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Subject: Re: [security-services] comment on saml-loa-authncontext-profile: remove 800-63 schemas

Bob, thanks for the comments.

I fully agree that defining how SAML can carry assurance level URIs in isolation, without the other components of a full assurance program (such as IAFs or InCommon) being in place, isn't useful.

Some questions on the InCommon bronze and silver profiles

1) can you point me to the corresponding URIs?

The AC class mechanism would have us (or InCommon) jump through the hoop of defining a set of class schemas that then linked to the profiles through the <Documentation> kluge ..

2) Is linking to the profiles, directly or indirectly, the right thing? Should we not link to appropriate sections of the InCommon framework docs, i.e. to ensure that the profiles are interpreted in the context of the full IAAF?

3) I cant find any info on how the IAQs are expressed on the wire. As attributes?



[1] - http://www.incommonfederation.org/docs/assurance/InC_Bronze-Silver_IAP_1.0_Final.pdf

RL 'Bob' Morgan wrote:

Sections 3 and 4 of saml-loa-authncontext-profile-02 define a profile for expressing LoA based on NIST 800-63.  I think I understand the motivation for having this material in the document, but I think it's a mistake and should be removed.  I argue that if assurance concepts are going to be useful to the community, assurance profiles have to be defined and supported by organizational programs designed for that purpose, not just technical specs.

NIST 800-63 was originally written to support the US E-Authentication program by specifying technical requirements based on OMB-04-04, which defined the infamous 4 levels in business terms.  800-63 is a great document, but it was explicitly just a part of an assurance program. E-Auth incorporated the technical material in 800-63 into a framework that included:

 * taking some elements where 800-63 says "you can do it this way or that
   way" or "methods might be developed to control this factor" and
   providing the necessary additional definition;

 * an auditor-friendly checklist of assessment criteria;

 * an assessment process, including people to answer questions about
   interpretation of the elements, and procedures resulting in assignment
   of level values;

 * assessment processes for relying parties to help them determine their
   LoA requirements;

 * operational specs supporting LoA, including defining how to express the
   levels as values of a SAML attribute.

E-Auth is no more.  But this approach has been carried on by the Liberty IAEG, and by the InCommon Federation Identity Assurance program (http://incommonfederation.org/assurance).  In the InCommon program we have followed the E-Auth model, including a framework with processes for assessment, auditable checklists, and URIs that are assigned representing assurance profiles (which may be used as values in this SAML authncontext profile at some point).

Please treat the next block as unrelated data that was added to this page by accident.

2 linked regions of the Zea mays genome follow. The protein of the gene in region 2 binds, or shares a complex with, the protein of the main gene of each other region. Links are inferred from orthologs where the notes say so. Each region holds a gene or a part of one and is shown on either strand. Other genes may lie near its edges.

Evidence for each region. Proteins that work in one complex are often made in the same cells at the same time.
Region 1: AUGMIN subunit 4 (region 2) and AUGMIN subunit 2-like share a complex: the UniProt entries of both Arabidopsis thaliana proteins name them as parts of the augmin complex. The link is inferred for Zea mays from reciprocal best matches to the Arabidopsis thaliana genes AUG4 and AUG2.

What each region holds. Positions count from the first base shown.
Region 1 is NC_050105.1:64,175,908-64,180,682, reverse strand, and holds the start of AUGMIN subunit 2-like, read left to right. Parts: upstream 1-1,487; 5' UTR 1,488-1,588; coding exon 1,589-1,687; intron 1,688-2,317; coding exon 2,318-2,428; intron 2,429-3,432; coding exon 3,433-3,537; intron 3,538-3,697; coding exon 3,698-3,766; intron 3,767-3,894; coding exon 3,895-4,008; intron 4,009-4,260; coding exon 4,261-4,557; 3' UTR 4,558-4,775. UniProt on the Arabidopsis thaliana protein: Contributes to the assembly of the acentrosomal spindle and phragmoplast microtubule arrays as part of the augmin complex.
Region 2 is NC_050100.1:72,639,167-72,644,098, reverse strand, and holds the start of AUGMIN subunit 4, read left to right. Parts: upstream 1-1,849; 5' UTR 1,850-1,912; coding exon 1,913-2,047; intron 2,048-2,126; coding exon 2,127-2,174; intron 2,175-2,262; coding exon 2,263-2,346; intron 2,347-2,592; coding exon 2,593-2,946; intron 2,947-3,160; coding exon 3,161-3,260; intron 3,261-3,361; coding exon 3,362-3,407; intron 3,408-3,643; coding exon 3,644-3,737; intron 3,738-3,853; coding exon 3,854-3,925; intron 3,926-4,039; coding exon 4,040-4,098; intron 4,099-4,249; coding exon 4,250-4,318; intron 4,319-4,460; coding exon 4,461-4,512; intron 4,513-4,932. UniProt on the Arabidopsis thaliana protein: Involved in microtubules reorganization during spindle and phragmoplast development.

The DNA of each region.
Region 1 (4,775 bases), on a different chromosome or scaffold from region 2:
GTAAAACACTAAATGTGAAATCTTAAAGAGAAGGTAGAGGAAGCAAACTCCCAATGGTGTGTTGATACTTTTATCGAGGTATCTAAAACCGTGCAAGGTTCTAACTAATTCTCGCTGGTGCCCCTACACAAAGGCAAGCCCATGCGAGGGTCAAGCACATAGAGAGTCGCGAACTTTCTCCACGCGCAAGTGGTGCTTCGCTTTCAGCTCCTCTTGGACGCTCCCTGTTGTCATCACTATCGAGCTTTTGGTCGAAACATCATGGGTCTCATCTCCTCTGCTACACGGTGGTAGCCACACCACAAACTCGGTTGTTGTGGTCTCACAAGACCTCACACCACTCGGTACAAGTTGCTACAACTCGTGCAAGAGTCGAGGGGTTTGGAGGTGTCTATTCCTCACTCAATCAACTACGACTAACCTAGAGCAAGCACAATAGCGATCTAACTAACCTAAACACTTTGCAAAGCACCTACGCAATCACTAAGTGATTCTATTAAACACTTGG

NIST continues to work on revising 800-63, but it is not operating an assurance program.  If I have a question about interpreting whether some practice in my IdP meets a provision of 800-63, as far as I know there's no way to ask NIST that question.  You can't hand 800-63 to an auditor and ask them to audit against it.  NIST doesn't review organizations' claims to meet 800-63 provisions.  Nor has NIST defined representations of the 4 levels in protocols such as SAML.

I don't think the SSTC intends, via the publication of this profile with these defined 800-63-based schemas, to create an assurance program.  As one example, when the next version of 800-63 comes out, presumably the TC would be obliged to create a new set of URIs referring to that version. That's not hard, but it would raise questions about transition procedures, equivalence between the two versions, etc.  The TC could leave these questions for someone else to answer, but then have we really done the world a favor by defining these schemas in the first place?

It might be argued: these schemas are no different than a profile like urn:oasis:names:tc:SAML:2.0:ac:classes:Kerberos from saml-authn-context, which is just out there, anyone can use it, it creates no questions, needs no program.  And I'd respond: exactly; it has none of those features, and it has essentially *no* value in helping sites implement policies that meet the assurance needs of inter-organizational federation.  We can treat assurance the same way, ie as just a reference to a technical spec, but I think this would be profoundly misleading, and would set a very bad precedent.

If we agreed to take out the NIST 800-63 material, then the question is
whether to replace it with something that would be more suitable, or just
not include an example in this doc.  I think it would be OK to have the
doc not include an example.  Alternatively a dummy example could be
included, eg with a http://www.example.com/assurance/foo URI.  If we want
to include a real example, I offer two possibilities.  Probably the more
appropriate would be schema for the Liberty IAF 1.0.  I can't tell from
the LIAF material whether there are URIs assigned for the various levels.
Maybe someone knows.  The other possibility would be the InCommon IAF.
InCommon unfortunately hasn't started using SAML 2.0 yet, so this would be
a little speculative, but if people thought it was the best choice we
could push on it.

(Just to mention:  the OpenID PAPE spec has more or less the same feature,
ie a way of sending NIST 800-63 values.  This is also a mistake, in my

 - RL "Bob"

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Paul Madsen
e:paulmadsen @ ntt-at.com

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